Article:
Balanced budget leaves Ontarians behind

From Canadian Centre For Policy Alternatives  – 2023-04-10

by Sheila Block, Randy Robinson and Ricardo Tranjan. 

You can read more at Canadian Centre for Policy Alternatives


Editor’s note:

As we enter the annual school budget season, the article below is a reminder of the the direction the Ford government is taking overall with the province’s finances.  As far as education goes, the Tories are stopping a $979 million dollar programme to enable school boards to cover some of the their COVID-19 related costs. That’s “some”  because boards got stuck with many of their own costs and in some cases had to dip into their reserve funds to do so. For example, to make schools safer during COVID, the Toronto District School Board (TDSB) says it “incurred approximately $70.1 million in pandemic-related costs that were not covered by the Ministry of Education.” The TDSB faces a deficit of $61 million for the 2023-24 school year and will lose about $31 million in provincial COVID funding that enabled it to put more staff in schools – something badly needed because of the frightening increase in school violence with which the board has to contend.



A lot of Ontarians could use a government that is on their side right now.

An estimated 500,000 children in the province are growing up in poverty. People are waiting all night in emergency rooms. Children with special needs are not being supported with adequate funding.

For millions of people, the fact that the provincial budget is now balanced—more or less—brings no joy. Because the cost of balancing the budget, by underfunding public services and ignoring the impact of inflation on low-income Ontarians, is high. Yet that’s exactly what Queen’s Park is doing.

The 2023-24 budget, released Thursday, spends $190.6 billion on public programs. Last year, the government spent $189.1 billion. In other words, overall program spending is set to go up by less than one per cent.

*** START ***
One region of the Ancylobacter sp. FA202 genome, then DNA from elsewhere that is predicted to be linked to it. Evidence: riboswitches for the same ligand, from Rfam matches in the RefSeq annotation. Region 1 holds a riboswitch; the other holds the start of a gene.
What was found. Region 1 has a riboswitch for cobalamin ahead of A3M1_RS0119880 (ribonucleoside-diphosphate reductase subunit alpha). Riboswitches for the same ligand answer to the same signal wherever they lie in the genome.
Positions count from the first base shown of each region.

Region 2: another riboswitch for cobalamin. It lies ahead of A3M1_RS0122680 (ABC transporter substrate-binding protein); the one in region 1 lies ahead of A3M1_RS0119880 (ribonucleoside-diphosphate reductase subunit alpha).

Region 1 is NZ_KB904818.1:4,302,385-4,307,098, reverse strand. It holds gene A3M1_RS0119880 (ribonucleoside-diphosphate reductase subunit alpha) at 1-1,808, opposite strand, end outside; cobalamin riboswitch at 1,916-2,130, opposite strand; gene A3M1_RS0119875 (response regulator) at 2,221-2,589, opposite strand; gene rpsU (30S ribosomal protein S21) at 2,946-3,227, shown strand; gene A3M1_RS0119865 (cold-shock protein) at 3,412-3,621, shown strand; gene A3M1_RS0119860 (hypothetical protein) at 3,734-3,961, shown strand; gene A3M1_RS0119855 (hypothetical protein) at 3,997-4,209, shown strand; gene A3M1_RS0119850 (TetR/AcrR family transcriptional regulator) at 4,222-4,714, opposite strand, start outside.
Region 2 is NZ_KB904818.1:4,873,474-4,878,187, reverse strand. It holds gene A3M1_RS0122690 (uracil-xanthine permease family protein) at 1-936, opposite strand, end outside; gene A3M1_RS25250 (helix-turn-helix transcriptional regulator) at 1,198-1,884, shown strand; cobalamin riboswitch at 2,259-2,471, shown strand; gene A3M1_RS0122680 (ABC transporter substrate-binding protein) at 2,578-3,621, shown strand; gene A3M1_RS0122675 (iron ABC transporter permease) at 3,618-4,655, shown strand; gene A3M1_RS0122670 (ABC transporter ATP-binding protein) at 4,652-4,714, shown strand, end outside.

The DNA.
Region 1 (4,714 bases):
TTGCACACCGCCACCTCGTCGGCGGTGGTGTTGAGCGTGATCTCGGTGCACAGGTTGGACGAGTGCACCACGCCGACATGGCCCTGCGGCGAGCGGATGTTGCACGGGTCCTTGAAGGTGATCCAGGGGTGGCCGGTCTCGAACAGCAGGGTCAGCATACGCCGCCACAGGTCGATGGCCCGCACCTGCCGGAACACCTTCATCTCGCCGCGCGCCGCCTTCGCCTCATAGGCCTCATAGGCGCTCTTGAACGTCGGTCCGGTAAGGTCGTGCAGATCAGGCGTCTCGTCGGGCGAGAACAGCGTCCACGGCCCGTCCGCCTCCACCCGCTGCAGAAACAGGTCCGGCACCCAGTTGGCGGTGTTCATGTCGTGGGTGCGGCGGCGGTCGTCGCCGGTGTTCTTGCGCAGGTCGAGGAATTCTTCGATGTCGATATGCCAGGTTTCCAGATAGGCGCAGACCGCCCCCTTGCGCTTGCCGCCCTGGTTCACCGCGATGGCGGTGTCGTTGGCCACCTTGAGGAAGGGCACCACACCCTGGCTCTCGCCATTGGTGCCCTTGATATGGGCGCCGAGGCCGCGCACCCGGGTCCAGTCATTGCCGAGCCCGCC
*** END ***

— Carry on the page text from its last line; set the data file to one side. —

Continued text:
That’s not enough to keep up with inflation. Or population growth. Or the fact that the pandemic clearly showed us that Ontarians need more and stronger public services, not fewer and weaker ones.

Take these factors into account, and what seems like a small increase in funding is really a cut on a per person, inflation-adjusted basis.

The provincial health budget last year, including COVID-19 funding, was $79.8 billion. This year it will be $81 billion. That’s a 1.5 per cent increase—not early enough after years of underfunding. It won’t bring staffing numbers or wages up to where they should be.

In education, what looks at first like a $2.3 billion increase in spending this year is actually much less. At least $1 billion of the new funding is for child care, most of which is paid for by the federal government. Another $365 million appears to be for another round of cash payouts to parents, which does nothing for the classroom. Add in $51 million for temporary initiatives, and education is actually getting a 2.7 per cent base funding increase—coming off a year where inflation averaged 6.8 per cent and is predicted to average 3.6 per cent in the year ahead. School boards across the province could be forced to cut their own spending by as much as $1 billion in real dollars.

The budget for social services does provide money to adjust Ontario Disability Support Program payments to inflation. That sounds good, but even with a recent increase, it simply means that ODSP payments will be locked in at levels that are at least 10 per cent lower than they were five years ago.

Minimum-wage workers get nothing from this budget. They are supposed to pay their rent and feed their kids at $15.50 an hour.

Ontario Works recipients get nothing from this budget. They are supposed to keep body and soul together on $733 a month.

Thursday’s budget doesn’t change that. It keeps them right where they are—in deep poverty.

To add insult to injury, some of the “new spending” isn’t spending at all. For many years it has been standard practice for Ontario finance ministers to include a $1 billion reserve in every budget to allow for unexpected expenses. In this year’s budget, though, Finance Minister Peter Bethlenfalvy included the $1 billion reserve plus an additional $4 billion contingency fund. While the government may spend the money, he has no plans to do so. At all.

There are some good things in the budget, like training dollars for skilled trades workers. But overall, Thursday’s budget falls short.

Before the spring budget season began, Ontario spent less per capita on public services and programs than any province in Canada. The 2023 Ontario budget keeps us right where we are—at the back of the pack.

Sheila Block is senior economist with CCPA
Randy Robinson is the Ontario Director of the Canadian Centre for Policy Alternatives
Ricardo Tranjan (he/him) is a political economist and senior researcher with the Canadian Centre for Policy Alternatives’ Ontario office.